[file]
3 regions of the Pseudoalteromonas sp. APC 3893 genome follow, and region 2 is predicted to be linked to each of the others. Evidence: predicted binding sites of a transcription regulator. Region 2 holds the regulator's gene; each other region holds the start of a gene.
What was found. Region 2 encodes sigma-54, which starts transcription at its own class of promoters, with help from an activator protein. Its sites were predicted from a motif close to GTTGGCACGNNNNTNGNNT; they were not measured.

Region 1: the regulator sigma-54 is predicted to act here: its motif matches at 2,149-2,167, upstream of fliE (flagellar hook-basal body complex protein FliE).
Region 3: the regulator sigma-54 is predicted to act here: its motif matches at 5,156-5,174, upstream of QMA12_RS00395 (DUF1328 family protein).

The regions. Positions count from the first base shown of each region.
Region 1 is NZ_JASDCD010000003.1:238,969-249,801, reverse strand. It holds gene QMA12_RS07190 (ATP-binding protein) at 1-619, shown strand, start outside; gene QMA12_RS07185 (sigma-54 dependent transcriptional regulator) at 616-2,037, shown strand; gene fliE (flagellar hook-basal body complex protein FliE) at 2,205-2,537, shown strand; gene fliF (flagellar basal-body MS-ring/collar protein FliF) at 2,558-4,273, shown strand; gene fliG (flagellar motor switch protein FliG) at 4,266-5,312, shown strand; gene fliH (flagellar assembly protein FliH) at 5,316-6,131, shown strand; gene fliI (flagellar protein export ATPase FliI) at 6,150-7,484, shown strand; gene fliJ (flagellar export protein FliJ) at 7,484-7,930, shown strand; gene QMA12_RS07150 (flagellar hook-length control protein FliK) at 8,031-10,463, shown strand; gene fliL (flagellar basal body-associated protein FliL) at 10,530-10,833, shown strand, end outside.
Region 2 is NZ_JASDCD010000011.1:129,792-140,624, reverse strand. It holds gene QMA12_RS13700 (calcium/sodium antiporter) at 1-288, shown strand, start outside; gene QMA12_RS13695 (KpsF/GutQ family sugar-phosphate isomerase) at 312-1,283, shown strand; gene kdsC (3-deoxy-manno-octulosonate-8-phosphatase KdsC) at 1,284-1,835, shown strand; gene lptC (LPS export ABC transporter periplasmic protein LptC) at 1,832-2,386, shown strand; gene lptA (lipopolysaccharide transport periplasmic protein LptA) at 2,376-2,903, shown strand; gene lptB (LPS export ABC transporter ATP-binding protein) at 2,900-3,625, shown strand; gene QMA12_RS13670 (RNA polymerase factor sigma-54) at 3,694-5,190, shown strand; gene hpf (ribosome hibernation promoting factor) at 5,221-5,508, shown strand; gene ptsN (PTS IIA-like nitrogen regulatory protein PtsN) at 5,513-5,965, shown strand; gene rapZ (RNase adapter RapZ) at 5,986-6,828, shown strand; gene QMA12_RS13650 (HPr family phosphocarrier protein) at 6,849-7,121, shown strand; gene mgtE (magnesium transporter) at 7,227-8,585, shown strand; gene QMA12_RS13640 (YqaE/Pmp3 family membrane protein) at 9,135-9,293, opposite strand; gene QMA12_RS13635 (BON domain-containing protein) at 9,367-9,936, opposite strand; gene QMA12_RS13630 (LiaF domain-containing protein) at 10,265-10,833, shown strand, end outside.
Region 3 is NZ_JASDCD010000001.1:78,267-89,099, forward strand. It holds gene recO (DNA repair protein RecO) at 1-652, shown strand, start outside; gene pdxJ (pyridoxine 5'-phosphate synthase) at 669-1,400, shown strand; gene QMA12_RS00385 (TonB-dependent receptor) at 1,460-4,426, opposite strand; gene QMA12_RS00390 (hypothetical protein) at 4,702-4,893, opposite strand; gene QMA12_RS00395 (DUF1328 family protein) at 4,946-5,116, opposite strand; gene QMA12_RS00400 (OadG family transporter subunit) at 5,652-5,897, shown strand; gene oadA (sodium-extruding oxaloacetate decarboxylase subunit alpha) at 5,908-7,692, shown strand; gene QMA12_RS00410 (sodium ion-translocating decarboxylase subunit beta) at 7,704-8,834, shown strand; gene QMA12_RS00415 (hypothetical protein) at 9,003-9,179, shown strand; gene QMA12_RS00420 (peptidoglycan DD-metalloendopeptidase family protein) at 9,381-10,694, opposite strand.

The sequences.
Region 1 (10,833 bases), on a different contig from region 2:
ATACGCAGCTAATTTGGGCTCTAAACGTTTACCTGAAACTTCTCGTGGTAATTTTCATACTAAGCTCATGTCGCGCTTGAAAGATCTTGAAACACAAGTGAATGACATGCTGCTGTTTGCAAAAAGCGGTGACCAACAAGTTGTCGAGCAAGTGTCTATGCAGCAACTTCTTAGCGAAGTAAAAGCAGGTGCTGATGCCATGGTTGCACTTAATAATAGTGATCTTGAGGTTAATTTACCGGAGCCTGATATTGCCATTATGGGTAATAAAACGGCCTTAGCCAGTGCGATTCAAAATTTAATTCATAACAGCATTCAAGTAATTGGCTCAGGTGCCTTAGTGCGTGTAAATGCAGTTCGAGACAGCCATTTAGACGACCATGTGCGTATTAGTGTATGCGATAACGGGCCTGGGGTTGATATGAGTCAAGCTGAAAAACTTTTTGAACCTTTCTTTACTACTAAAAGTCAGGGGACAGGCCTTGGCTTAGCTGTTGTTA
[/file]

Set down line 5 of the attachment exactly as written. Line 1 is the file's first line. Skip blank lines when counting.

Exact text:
The regions. Positions count from the first base shown of each region.